On the other hand, says Summers, “a lot of people will start with a Volt, then, when their lease is up, realize they never went more than 80 miles in a day.” These people are likely to lease or buy a pure EV the next time around, he suggests.
While Summers and Scovell ended up buying their first EV, the Toyota RAV4 EV, they opted to lease the Volt, and they have no choice but to lease the ActiveE, as it is a prototype.
Technology changes quickly
Summers cites the quick pace of technological advances as the main reason they opted to lease rather than buy a Volt. In fact, he says he’s hoping to see a Volt in two to three years that offers up to twice as much pure EV range as the current Volt electric range of about 35 miles.
Quick changes and improvements in technology also motivated Summers and Scovell to lease their solar system rather than buy it, he says.
“As an architect, every time I looked at solar I’d see big innovations that come two years after people bought a system,” he says. “I don’t think it’s a good technology to buy because it improves too quickly.”
I’m not sure if I’ve ever said this before but I’m with Arnold [Schwarzenegger] on this: I think they have to make solar sexier. I think the idea that we’re going to drop your electric bill down to a quarter of what it was with a solar lease is incredibly attractive.
While technology buffs such as Summers have already jumped onto the EV and/or EV + PV bandwagon, or will likely do so soon, some changes need to be made before solar and EVs, and the solar + EV combination, successfully capture the wider public imagination in the U.S., says the Santa Monica architect.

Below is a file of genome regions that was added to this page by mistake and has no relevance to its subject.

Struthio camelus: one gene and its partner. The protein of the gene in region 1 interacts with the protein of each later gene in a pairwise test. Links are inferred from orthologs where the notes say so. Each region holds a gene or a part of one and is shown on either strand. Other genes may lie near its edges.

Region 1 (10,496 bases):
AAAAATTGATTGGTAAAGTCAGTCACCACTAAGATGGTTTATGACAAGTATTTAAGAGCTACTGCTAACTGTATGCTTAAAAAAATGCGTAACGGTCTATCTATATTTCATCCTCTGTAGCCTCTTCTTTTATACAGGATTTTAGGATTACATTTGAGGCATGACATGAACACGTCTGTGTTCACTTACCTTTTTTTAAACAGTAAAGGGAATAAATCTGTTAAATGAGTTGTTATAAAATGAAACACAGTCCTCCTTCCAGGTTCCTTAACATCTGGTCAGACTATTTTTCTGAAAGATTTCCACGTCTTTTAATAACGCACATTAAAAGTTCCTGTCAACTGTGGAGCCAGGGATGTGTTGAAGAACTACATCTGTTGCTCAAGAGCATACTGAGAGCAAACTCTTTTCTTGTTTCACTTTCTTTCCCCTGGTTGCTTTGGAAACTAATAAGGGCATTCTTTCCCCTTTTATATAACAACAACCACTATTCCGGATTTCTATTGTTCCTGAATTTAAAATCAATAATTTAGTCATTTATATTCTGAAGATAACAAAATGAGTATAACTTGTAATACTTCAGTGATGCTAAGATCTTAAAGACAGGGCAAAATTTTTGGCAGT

Solar needs to be sexier
“I’m not sure if I’ve ever said this before,” says Summers of the challenges facing solar in the U.S., “but I’m with Arnold [Schwarzenegger] on this: I think they have to make solar sexier. I think the idea that we’re going to drop your electric bill down to a quarter of what it was with a solar lease is incredibly attractive.”
In fact, says Summers, he was able to help persuade his brother-in-law to lease a home solar system, which, Summers notes, he “loves”. However, Summers hasn’t yet convinced his brother-in-law, who has “a bit of a longer commute” to switch to electric driving.
However a bunch of social factors might eventually push Summers’ brother-in-law to plug into to EV driving – and EV + PV – Summers says.
“If there were a few more choices for EVs, he’d probably go electric,” says the long-time EV driver.
More EV choices coming
More choices and more widespread availability of EVs rather than, say, potential growth in the American green movement will be the key factors in the future growth of electric cars in the U.S., predicts Summers.
“Some of it is the environmental thing,” he notes. “People know it’s better for them and the world. But that’s not what gets them. It’s when you get people behind the wheel, that’s what changes people’s minds.”
The comparatively big upfront costs of EVs and solar are also potential barriers for some, though Summers notes there are plenty of people for whom EVs are clearly affordable but who have not yet opted to buy one with the same being true of solar.
“I think part of it is the marketing has to go more to things people care about in the short term,” he says. “Things like performance, zippy-ness, I’ve chopped my electric bill in half, etc.”
In fact, young people, who surveys have shown are more interested in hybrids than the general public, might turn out to be the key in terms of the future of plug-in vehicles and EV + PV as well.
The family’s 2002 Toyota RAV4 EV, which has about 80,000 miles on it, may end up going to the couple’s oldest son, who will soon be getting his driver’s license. If that happens, he may be part of a new generation of drivers that not only drives electric but drives on home-produced sunshine as well.